‘Aquinomics’: What difference has it made?By Cielito F. Habito
Philippine Daily Inquirer
In a recent Inquirer Briefing attended by business leaders and other movers and shakers, I was asked to speak on the state of the Philippine economy one year into the Aquino administration. I titled it “A Year Under ‘Aquinomics’,” prompting someone to ask me if there was something to “Aquinomics” beyond playing on the President’s name. Not that I can claim to be a spokesman for the President’s economic team; I am not, and am not aspiring to be one, nor seeking to be part of his government. (It was “the other yellow candidate” whom I supported in the last two presidential elections, after all.)
Addressing the question, “Aquinomics” cannot be likened to, say, “Reaganomics” of the 1980s, which was defined by a distinct economic philosophy known at the time as “supply side economics.” This had challenged traditional demand-side or “Keynesian” economics, which until then was the mainstream thinking in macroeconomics. More recently, we heard of “Thaksinomics” espoused by the former leader of Thailand, which appeared to be defined by his business-friendly yet pro-poor approach to running the Thai economy.
What defines “Aquinomics,” then? One description that comes to mind is “economics of business confidence,” as that has been the driver of the economy under Aquino’s leadership so far. Over the past four quarters, growth in private domestic investment has been consistently surging, based on the quarterly National Income Accounts. This investment surge comes after many years of relative stagnation. Cross-country data from the Asian Development Bank reveal that in 2002-2007, our annual growth in total investment—that is, putting public and private, and foreign and domestic investments together—averaged zero percent. In contrast, our neighbors posted positive investment growth ranging from 3 to 19 percent per year. For most of the past decade, then, our neighbors were leaving us behind in building even greater productive capacity in their respective economies.
What is remarkable about the investment growth we are seeing lately is that it comes in the face of a significant drop in foreign direct investments (FDI). Latest Bangko Sentral ng Pilipinas data report that actual net FDI inflows so far this year are 17 percent lower than in the same period last year, a steep drop by any standard. Similarly, latest data on foreign investment approvals by the different investment bodies taken together (namely the Board of Investments, Philippine Economic Zone Authority, Subic Bay Metropolitan Authority and Clark Development Corporation) report a 53 percent drop from last year. And yet, overall investment has jumped 37 percent, implying that domestic investments must have jumped by much more, far overcoming the foreign investment decline.
What makes it even more remarkable is that the public component of domestic investment (government construction) also suffered a deep decline of 37.3 percent. Again, private domestic investments must have zoomed so much that not even this steep fall prevented total investment from surging the way it did.
At face value, the drop in government spending appears to be a downside to the Aquino government’s performance. Data from the Department of Budget and Management (DBM) indicate that disbursements in the first four months of the year were P60.5 billion or 11.6 percent lower than in the same period last year. Some observers now fault the new administration for “underspending,” for indeed, not only has it spent less than it did last year, it has also spent even farther less than what had been programmed to be spent by this time. But before casting this government as inept and lacking absorptive capacity, one must remember that this year’s budget was still drawn up by the previous administration. And if the current government has been more prudent about spending the money, it could well be because they have found that they don’t have to spend as much as the former government would have, to accomplish as much.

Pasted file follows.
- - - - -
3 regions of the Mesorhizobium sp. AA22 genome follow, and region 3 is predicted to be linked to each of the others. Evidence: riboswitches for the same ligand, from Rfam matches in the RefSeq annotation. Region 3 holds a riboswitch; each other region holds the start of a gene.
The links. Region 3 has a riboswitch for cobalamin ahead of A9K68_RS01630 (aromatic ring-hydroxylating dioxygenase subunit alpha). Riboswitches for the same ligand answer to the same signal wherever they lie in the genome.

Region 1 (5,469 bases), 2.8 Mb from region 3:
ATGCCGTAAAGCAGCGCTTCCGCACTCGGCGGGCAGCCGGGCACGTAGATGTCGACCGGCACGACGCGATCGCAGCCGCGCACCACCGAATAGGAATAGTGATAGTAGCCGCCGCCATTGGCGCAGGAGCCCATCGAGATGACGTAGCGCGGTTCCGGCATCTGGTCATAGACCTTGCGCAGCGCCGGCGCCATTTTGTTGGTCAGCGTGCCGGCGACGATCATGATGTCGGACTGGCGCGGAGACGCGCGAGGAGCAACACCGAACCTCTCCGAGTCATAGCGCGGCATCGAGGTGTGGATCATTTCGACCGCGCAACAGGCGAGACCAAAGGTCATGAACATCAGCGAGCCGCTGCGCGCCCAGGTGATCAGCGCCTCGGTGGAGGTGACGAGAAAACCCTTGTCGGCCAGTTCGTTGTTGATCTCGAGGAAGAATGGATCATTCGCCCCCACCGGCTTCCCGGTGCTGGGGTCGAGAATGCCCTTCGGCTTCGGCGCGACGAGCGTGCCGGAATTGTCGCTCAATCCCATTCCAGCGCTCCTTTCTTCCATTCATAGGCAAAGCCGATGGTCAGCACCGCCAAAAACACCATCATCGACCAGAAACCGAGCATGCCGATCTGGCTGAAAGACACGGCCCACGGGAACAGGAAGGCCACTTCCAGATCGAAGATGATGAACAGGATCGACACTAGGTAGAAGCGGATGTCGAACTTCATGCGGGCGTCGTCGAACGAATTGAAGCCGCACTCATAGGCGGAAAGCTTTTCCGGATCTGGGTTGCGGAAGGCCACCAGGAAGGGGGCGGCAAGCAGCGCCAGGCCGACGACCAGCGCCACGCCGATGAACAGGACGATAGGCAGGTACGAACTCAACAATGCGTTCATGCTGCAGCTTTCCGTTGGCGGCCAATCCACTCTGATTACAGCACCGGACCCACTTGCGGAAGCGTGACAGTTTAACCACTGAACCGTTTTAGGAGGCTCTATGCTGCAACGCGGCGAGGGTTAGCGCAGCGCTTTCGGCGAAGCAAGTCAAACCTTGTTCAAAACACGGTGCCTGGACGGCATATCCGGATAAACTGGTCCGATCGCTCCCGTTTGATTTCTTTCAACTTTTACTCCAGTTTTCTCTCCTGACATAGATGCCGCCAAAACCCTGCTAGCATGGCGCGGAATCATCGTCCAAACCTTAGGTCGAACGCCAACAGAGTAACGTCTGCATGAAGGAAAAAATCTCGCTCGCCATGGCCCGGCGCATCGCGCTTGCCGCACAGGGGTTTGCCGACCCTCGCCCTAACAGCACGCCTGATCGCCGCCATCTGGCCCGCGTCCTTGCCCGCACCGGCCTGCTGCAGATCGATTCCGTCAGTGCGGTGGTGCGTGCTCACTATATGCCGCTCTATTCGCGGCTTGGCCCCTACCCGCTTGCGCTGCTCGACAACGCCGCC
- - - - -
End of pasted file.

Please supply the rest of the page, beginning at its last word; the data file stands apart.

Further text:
And it seems they have. The Department of Public Works and Highways is one of the biggest “culprits” in the underspending. It turns out that the agency has made dramatic changes in the way public works projects are costed out, leading to substantial savings. For one thing, Public Works Secretary Rogelio Singson has significantly reduced allowable “indirect costs,” including contractors’ profit margins (and quite likely the so-called “bukol”), in public works projects. Coupled with a strict policy on transparent public bidding, the agency boasts of more than P2 billion in savings from 2,797 projects over the past year.
Another reason for the underspending is that much of the large lump sums allocated by the previous government to various departments remain unspent. These are substantial amounts that the previous leadership gave department secretaries the discretion to allocate and spend—and it’s not hard to imagine how much of it must have gone to less than responsible uses. If the current department secretaries are slow in spending such sums, it could be because their predecessors had over-provided them in the first place. The new administration intends to cut these “lump sums” to a bare minimum in the 2012 budget, the first budget they truly own.
Aquinomics, then, might also stand for economics of fiscal responsibility—and the government now has a rare budget surplus to show for it. And while their underspending normally would have dragged the entire economy down, fortunately for them (and for us), the tremendous boost in private domestic investments that Aquinomics also brought about more than made up for the gap.
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